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Felons remain on voting rolls, records show

Updated:
OKLAHOMA CITY (AP) A death row inmate and a child pornographer are among about 2,500 felons who remained on Oklahoma voting rolls after their convictions, The Oklahoman reported on Sunday.

Records show some felons have voted, even though it's illegal while they're serving their sentences.

``It's a huge problem,'' said state Rep. Mike Reynolds, who estimates as many as 16,000 felons are on voting rolls.

About 1,100 may have voted in last year's general election. An exact count is difficult, in part because voters sometimes sign the wrong lines in poll books.

The presence of felons on the voting rolls could force a second election if results were so close that improperly cast votes could have affected the outcome.

``The cost to the taxpayers ... could be significant,'' said Reynolds, R-Oklahoma City. ``Let's say the race for governor was settled by 50 votes and we found out that 70 convicted felons voted ... 1 million people would have to go back to the polls and vote again.''

State and county election officials are supposed to remove felons' names and keep them off the rolls ``for a period of time equal to the time prescribed in the judgment and sentence.'' They are required to act after getting notices of convictions from county court clerks and U.S. prosecutors.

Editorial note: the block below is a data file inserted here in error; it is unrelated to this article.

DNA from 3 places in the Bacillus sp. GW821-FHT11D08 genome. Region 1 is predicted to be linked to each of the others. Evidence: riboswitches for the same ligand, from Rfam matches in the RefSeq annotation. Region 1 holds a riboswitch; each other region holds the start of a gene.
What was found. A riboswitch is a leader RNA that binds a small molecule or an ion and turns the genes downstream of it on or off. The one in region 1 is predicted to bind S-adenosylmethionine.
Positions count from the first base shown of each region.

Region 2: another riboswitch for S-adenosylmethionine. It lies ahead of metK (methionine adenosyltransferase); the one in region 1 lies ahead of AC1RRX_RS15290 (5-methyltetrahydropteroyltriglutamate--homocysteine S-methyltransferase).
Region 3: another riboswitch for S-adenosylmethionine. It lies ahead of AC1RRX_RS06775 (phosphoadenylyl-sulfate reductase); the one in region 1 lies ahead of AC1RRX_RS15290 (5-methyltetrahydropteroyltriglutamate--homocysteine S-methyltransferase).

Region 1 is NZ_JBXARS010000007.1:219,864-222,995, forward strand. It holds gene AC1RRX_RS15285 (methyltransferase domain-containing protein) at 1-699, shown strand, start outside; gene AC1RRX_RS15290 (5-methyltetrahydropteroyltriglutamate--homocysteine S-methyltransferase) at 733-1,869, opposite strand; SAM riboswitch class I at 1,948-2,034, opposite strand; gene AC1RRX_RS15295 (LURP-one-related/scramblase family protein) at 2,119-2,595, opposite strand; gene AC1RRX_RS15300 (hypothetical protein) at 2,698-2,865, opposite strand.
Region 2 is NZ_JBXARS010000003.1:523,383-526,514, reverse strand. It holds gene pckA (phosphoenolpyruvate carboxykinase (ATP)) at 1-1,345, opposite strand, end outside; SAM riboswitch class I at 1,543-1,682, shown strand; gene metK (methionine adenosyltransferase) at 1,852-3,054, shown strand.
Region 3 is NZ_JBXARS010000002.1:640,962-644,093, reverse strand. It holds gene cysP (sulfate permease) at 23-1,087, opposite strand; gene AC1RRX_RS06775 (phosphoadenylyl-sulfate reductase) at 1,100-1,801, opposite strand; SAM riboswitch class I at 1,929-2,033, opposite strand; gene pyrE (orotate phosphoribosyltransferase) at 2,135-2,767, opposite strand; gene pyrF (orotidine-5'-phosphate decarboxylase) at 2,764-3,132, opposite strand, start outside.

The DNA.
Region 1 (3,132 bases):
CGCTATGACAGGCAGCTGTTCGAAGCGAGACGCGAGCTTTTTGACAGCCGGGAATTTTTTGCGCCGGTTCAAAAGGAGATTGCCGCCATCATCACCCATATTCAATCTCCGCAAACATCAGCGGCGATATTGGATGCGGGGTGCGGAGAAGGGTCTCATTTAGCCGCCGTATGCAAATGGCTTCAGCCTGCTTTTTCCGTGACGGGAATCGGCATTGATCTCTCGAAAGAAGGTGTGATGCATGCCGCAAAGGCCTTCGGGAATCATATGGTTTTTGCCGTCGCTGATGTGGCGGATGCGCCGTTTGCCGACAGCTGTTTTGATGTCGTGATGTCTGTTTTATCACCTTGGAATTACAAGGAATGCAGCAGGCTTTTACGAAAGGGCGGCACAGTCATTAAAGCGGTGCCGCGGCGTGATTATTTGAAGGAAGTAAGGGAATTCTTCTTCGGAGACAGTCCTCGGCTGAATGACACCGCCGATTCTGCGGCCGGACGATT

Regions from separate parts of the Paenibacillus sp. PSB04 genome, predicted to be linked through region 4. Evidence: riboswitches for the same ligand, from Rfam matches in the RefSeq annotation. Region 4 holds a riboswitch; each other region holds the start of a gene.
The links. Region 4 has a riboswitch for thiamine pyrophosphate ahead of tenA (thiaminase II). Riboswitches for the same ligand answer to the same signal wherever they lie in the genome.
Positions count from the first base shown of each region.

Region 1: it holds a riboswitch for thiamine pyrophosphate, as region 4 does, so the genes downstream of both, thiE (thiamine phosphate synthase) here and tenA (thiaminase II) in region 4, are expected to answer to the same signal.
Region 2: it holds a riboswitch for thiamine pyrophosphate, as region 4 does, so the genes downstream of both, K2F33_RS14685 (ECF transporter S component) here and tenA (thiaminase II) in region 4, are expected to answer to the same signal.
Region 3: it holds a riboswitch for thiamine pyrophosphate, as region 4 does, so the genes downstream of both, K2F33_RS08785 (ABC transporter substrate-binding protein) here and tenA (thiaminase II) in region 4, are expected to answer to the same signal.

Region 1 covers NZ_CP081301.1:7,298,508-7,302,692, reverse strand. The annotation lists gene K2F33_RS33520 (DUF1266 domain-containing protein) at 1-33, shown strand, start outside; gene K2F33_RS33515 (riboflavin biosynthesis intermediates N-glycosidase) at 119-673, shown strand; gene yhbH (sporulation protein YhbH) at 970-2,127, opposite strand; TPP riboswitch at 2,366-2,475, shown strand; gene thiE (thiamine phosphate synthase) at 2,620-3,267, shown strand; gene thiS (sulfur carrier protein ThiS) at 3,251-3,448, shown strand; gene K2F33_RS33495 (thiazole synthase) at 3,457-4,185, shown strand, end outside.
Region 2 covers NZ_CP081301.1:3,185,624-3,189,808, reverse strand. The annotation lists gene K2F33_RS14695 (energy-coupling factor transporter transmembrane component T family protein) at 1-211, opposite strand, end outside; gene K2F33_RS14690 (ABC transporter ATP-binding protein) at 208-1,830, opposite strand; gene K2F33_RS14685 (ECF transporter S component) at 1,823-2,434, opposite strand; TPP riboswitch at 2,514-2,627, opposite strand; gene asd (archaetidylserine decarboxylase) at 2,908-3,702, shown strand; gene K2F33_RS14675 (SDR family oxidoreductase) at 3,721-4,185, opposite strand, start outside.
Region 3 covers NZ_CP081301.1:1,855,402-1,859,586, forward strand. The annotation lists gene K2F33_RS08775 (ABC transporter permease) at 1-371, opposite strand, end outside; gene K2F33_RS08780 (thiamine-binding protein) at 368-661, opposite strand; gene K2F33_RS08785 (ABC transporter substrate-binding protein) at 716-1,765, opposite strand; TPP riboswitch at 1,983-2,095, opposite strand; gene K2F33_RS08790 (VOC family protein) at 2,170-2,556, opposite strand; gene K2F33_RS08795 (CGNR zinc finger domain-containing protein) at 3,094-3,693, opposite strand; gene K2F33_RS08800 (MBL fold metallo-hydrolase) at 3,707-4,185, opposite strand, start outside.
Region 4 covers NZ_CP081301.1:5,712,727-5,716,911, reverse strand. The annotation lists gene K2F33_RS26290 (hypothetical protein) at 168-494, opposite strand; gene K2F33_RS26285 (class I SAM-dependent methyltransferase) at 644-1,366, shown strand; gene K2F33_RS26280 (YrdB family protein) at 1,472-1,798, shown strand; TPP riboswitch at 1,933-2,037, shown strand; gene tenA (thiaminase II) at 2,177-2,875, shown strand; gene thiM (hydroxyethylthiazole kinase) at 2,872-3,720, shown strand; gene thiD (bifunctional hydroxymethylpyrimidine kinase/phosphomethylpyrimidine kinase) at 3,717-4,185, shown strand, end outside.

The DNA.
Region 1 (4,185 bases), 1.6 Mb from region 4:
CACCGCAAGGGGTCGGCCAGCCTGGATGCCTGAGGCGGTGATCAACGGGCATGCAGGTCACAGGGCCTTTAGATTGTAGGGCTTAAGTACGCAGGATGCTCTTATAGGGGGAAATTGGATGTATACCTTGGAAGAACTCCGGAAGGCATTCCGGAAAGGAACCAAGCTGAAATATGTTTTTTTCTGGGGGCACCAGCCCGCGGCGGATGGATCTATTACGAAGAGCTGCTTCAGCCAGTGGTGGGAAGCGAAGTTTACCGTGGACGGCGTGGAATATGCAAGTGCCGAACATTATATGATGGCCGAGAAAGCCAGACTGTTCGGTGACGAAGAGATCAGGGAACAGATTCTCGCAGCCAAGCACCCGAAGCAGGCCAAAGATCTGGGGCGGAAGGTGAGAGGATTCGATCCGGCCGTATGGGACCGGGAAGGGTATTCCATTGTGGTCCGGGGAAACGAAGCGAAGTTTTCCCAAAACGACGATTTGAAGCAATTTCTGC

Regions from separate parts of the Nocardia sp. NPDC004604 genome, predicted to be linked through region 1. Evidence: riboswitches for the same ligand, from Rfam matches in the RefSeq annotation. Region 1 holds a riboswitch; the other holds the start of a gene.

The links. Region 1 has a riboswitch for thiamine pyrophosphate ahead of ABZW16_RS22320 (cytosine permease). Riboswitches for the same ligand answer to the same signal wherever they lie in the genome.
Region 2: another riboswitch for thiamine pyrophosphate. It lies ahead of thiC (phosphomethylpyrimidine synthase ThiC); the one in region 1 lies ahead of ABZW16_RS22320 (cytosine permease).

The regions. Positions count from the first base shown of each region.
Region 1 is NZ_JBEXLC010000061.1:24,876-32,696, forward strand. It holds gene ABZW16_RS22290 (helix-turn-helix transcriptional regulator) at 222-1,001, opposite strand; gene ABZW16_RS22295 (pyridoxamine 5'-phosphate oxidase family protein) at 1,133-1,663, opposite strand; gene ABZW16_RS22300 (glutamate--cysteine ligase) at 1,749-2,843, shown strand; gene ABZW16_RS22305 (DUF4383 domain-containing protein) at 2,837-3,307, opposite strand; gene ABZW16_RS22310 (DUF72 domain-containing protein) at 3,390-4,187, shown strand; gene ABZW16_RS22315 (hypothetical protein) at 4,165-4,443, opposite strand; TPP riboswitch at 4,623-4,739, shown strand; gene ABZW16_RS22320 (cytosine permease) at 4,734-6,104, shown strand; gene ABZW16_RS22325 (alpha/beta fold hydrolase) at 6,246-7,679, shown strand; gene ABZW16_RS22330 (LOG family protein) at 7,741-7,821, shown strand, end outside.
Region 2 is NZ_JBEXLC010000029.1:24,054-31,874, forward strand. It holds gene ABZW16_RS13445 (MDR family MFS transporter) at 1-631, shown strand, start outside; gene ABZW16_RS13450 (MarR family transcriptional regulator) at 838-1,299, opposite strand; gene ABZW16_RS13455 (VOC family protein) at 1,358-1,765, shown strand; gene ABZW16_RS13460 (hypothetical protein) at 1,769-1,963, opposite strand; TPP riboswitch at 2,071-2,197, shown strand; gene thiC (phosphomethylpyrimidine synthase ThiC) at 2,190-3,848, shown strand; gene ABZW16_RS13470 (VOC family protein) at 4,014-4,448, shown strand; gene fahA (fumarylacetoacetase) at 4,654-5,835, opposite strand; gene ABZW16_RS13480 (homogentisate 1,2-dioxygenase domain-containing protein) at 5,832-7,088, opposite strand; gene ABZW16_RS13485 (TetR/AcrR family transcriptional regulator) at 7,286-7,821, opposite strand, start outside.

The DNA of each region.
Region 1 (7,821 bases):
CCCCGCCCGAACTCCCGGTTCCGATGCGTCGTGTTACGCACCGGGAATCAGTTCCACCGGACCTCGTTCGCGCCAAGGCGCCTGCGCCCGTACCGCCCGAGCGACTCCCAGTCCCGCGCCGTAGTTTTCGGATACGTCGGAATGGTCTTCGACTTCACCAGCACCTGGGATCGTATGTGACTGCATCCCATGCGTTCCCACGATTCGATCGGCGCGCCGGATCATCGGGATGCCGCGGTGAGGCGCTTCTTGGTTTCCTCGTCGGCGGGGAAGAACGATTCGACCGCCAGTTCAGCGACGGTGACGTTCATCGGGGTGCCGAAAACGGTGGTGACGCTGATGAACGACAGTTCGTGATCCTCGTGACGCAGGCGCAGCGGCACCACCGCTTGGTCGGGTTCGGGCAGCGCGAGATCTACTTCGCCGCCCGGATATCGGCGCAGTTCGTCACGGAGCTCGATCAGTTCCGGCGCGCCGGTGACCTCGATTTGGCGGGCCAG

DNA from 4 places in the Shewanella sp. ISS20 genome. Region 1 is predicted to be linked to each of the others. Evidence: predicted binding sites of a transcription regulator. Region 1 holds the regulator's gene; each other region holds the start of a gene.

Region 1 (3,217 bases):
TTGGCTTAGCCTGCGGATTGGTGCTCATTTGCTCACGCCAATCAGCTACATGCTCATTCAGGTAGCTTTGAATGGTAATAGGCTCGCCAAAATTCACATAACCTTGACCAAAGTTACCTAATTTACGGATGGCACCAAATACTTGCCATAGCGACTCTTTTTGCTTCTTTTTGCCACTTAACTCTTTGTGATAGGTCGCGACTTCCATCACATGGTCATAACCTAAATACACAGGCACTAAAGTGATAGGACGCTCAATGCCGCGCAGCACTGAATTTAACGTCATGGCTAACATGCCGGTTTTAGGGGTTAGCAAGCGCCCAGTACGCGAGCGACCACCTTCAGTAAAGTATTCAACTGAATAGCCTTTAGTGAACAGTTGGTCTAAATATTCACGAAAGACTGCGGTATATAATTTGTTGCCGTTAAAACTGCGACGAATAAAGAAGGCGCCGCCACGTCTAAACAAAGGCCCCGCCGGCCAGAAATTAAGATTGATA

The Oklahoman found widespread flaws in the process.

Most significantly, the Oklahoma State Election Board has ignored the notices from U.S. prosecutors in Oklahoma and other states. Thousands are filed away in a back room.

Officials say that decision was made years ago after a voter from Bartlesville was removed in error.

Those not removed include Brenda Andrew, convicted last year of murdering her husband, and former Oklahoma State University professor Michael A. Soderstrand, who possessed child porn.

The State Election Board, however, plans to reverse the policy because of a new law that allows a mistakenly removed voter to cast a ballot anyway. Officials say they will begin deleting federal felons' names July 1.

``Because the law changed ... we can be more aggressive,'' said Michael Clingman, state Election Board secretary.

The law is unclear whether voting rights can be stripped after a guilty plea or only after sentencing.

Some convicts are unsure about their voting status, and judges rarely explain it to them at sentencing.

Eric Anthony Koboldt said he wondered whether he could ever vote again after he pleaded no contest to first- degree manslaughter for a drunken driving traffic accident.

Koboldt, of Harrah, said he got conflicting answers in prison from other inmates and Corrections Department staff.

``I was told I couldn't, then I was told that I could,'' he said. ``So I thought, 'This is great. Oklahoma doesn't have a clue to what they're doing at all.'... So I just said, 'Forget it, I'll talk to someone when I get out.'''

He said he was allowed to register to vote after his release, and voted in November.

``I feel like I've done my time. ... I wanted to have my say-so,'' he said.

According to court records, he shouldn't have voted; he still was serving the suspended part of his sentence.
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